It’s Dad’s designated weekend, three days and two nights. We spend the days outside and sometimes we go to a movie at night. Bobby stays busy with baseball practices; the season officially starts next week.
Dad comes out of the garage, revealing the new tires on my bike. They’re purple around the rims. He put plastic shapes around the wires; they click and clack as the tires spin. I hop onto the bike; Dad walks next to me.
“Stay in the driveway. Don’t go out onto the street,” Dad says. I do a loop in the driveway and pull into the garage. Grabbing a soccer ball, I walk back into the yard. Dad stands against the fence, bending left and right and moving his arms as if he were a goalie.
I shoot the ball to the left; it slams into the fence to Dad’s right. The metal wires cling and jingle from the ball.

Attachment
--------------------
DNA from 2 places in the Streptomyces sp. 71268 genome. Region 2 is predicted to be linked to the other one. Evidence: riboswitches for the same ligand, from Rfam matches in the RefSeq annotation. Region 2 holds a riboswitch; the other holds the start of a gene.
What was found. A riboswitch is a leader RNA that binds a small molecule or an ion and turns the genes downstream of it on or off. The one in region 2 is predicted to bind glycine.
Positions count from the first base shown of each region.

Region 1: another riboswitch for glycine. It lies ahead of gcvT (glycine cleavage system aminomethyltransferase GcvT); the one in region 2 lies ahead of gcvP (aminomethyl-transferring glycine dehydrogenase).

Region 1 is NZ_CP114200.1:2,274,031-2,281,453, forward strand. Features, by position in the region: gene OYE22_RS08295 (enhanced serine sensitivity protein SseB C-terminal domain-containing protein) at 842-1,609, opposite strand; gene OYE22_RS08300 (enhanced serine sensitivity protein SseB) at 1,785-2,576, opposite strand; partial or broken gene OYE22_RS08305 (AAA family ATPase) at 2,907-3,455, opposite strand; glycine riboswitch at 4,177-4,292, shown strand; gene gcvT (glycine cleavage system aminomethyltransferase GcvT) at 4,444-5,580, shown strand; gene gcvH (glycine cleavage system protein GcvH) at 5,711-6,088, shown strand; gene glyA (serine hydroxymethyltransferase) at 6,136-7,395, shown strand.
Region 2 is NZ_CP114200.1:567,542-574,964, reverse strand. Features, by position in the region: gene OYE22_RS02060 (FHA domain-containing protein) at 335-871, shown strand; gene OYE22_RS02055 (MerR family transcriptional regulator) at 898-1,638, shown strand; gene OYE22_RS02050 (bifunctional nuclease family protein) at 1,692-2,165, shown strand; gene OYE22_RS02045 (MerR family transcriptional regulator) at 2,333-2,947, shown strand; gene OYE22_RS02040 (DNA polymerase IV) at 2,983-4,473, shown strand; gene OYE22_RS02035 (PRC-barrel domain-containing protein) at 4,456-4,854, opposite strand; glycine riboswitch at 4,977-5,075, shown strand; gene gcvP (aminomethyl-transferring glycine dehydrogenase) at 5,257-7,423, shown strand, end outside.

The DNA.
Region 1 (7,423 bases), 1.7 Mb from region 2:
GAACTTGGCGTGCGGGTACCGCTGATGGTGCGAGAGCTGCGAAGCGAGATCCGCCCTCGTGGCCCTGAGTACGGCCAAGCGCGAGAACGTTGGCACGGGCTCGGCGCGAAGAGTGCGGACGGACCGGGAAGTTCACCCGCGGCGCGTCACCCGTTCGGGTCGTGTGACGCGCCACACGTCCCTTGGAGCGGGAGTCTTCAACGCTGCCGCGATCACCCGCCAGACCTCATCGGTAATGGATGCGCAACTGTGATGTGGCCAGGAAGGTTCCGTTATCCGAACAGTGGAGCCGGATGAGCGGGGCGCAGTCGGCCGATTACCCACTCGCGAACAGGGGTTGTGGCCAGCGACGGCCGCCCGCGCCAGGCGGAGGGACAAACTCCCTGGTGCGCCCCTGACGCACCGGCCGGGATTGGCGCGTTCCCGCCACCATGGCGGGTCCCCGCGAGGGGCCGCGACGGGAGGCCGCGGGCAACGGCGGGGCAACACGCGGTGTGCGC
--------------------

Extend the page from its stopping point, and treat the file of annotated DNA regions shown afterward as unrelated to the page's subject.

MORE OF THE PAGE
“Whoa!” Dad dives to the right, pretending to have missed the ball. I form my fingers into guns, blowing the steam from my indexes.
The flowers around the garage begin to poke through the ground. Dad now has custody of Bobby and he only gets me on the weekends. At Dad’s house, Bobby’s room is lively with clothes and videogames while mine is bare with a few pictures and a bed. Dad says he fought hard for me but Mom fought harder; she knew where Bobby would be happy.
My bag is sitting on Dad’s back porch awaiting Mom’s arrival. He stands from the grass and throws up his hands for a double high-five. I slap his palms and run to grab the ball. Meeting Dad in the garage, I bring the ball back to its spot while he begins to lock up.
Dad asks if Mom and Sam fight. I tell him about the bruises on her wrists and my sleepless nights.